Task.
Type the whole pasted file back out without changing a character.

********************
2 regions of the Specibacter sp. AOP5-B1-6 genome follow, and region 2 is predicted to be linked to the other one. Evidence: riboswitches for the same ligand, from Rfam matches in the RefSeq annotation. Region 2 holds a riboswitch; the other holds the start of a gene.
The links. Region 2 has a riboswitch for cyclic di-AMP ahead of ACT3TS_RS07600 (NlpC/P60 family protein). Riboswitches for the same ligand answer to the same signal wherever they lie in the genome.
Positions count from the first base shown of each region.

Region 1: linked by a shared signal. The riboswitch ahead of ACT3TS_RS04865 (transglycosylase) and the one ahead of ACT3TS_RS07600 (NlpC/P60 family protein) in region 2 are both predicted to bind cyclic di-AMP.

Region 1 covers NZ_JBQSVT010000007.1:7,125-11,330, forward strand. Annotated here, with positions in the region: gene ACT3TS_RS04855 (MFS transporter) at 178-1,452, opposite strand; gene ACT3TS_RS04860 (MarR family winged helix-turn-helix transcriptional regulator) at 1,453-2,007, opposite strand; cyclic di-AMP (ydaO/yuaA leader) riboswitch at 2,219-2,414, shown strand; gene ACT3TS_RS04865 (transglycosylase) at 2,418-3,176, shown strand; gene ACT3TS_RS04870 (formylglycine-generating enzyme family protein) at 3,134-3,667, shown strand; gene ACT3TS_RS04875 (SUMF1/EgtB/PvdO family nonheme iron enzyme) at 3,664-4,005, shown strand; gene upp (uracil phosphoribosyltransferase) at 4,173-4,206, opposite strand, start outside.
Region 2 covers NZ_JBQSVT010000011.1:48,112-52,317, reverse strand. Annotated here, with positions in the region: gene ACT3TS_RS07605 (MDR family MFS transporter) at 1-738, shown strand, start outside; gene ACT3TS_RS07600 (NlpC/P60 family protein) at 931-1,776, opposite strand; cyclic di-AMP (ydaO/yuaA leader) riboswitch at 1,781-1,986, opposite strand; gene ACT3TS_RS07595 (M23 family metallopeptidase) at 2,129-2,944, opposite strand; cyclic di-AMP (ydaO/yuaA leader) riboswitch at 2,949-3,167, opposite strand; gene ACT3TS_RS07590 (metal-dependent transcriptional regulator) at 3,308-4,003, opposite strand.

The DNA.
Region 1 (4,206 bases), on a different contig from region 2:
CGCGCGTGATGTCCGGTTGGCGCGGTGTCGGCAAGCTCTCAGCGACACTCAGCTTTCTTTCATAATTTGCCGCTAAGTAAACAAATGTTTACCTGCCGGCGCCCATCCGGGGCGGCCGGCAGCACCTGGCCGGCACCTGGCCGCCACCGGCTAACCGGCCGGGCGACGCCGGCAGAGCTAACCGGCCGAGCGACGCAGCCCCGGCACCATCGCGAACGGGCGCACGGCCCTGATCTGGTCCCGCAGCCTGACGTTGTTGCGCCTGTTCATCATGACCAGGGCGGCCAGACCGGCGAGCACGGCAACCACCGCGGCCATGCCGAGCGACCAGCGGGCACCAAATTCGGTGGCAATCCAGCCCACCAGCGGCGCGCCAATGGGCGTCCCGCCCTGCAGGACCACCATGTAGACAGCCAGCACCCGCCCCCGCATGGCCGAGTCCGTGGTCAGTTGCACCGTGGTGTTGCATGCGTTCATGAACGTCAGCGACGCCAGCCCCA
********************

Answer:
2 regions of the Specibacter sp. AOP5-B1-6 genome follow, and region 2 is predicted to be linked to the other one. Evidence: riboswitches for the same ligand, from Rfam matches in the RefSeq annotation. Region 2 holds a riboswitch; the other holds the start of a gene.
The links. Region 2 has a riboswitch for cyclic di-AMP ahead of ACT3TS_RS07600 (NlpC/P60 family protein). Riboswitches for the same ligand answer to the same signal wherever they lie in the genome.
Positions count from the first base shown of each region.

Region 1: linked by a shared signal. The riboswitch ahead of ACT3TS_RS04865 (transglycosylase) and the one ahead of ACT3TS_RS07600 (NlpC/P60 family protein) in region 2 are both predicted to bind cyclic di-AMP.

Region 1 covers NZ_JBQSVT010000007.1:7,125-11,330, forward strand. Annotated here, with positions in the region: gene ACT3TS_RS04855 (MFS transporter) at 178-1,452, opposite strand; gene ACT3TS_RS04860 (MarR family winged helix-turn-helix transcriptional regulator) at 1,453-2,007, opposite strand; cyclic di-AMP (ydaO/yuaA leader) riboswitch at 2,219-2,414, shown strand; gene ACT3TS_RS04865 (transglycosylase) at 2,418-3,176, shown strand; gene ACT3TS_RS04870 (formylglycine-generating enzyme family protein) at 3,134-3,667, shown strand; gene ACT3TS_RS04875 (SUMF1/EgtB/PvdO family nonheme iron enzyme) at 3,664-4,005, shown strand; gene upp (uracil phosphoribosyltransferase) at 4,173-4,206, opposite strand, start outside.
Region 2 covers NZ_JBQSVT010000011.1:48,112-52,317, reverse strand. Annotated here, with positions in the region: gene ACT3TS_RS07605 (MDR family MFS transporter) at 1-738, shown strand, start outside; gene ACT3TS_RS07600 (NlpC/P60 family protein) at 931-1,776, opposite strand; cyclic di-AMP (ydaO/yuaA leader) riboswitch at 1,781-1,986, opposite strand; gene ACT3TS_RS07595 (M23 family metallopeptidase) at 2,129-2,944, opposite strand; cyclic di-AMP (ydaO/yuaA leader) riboswitch at 2,949-3,167, opposite strand; gene ACT3TS_RS07590 (metal-dependent transcriptional regulator) at 3,308-4,003, opposite strand.

The DNA.
Region 1 (4,206 bases), on a different contig from region 2:
CGCGCGTGATGTCCGGTTGGCGCGGTGTCGGCAAGCTCTCAGCGACACTCAGCTTTCTTTCATAATTTGCCGCTAAGTAAACAAATGTTTACCTGCCGGCGCCCATCCGGGGCGGCCGGCAGCACCTGGCCGGCACCTGGCCGCCACCGGCTAACCGGCCGGGCGACGCCGGCAGAGCTAACCGGCCGAGCGACGCAGCCCCGGCACCATCGCGAACGGGCGCACGGCCCTGATCTGGTCCCGCAGCCTGACGTTGTTGCGCCTGTTCATCATGACCAGGGCGGCCAGACCGGCGAGCACGGCAACCACCGCGGCCATGCCGAGCGACCAGCGGGCACCAAATTCGGTGGCAATCCAGCCCACCAGCGGCGCGCCAATGGGCGTCCCGCCCTGCAGGACCACCATGTAGACAGCCAGCACCCGCCCCCGCATGGCCGAGTCCGTGGTCAGTTGCACCGTGGTGTTGCATGCGTTCATGAACGTCAGCGACGCCAGCCCCA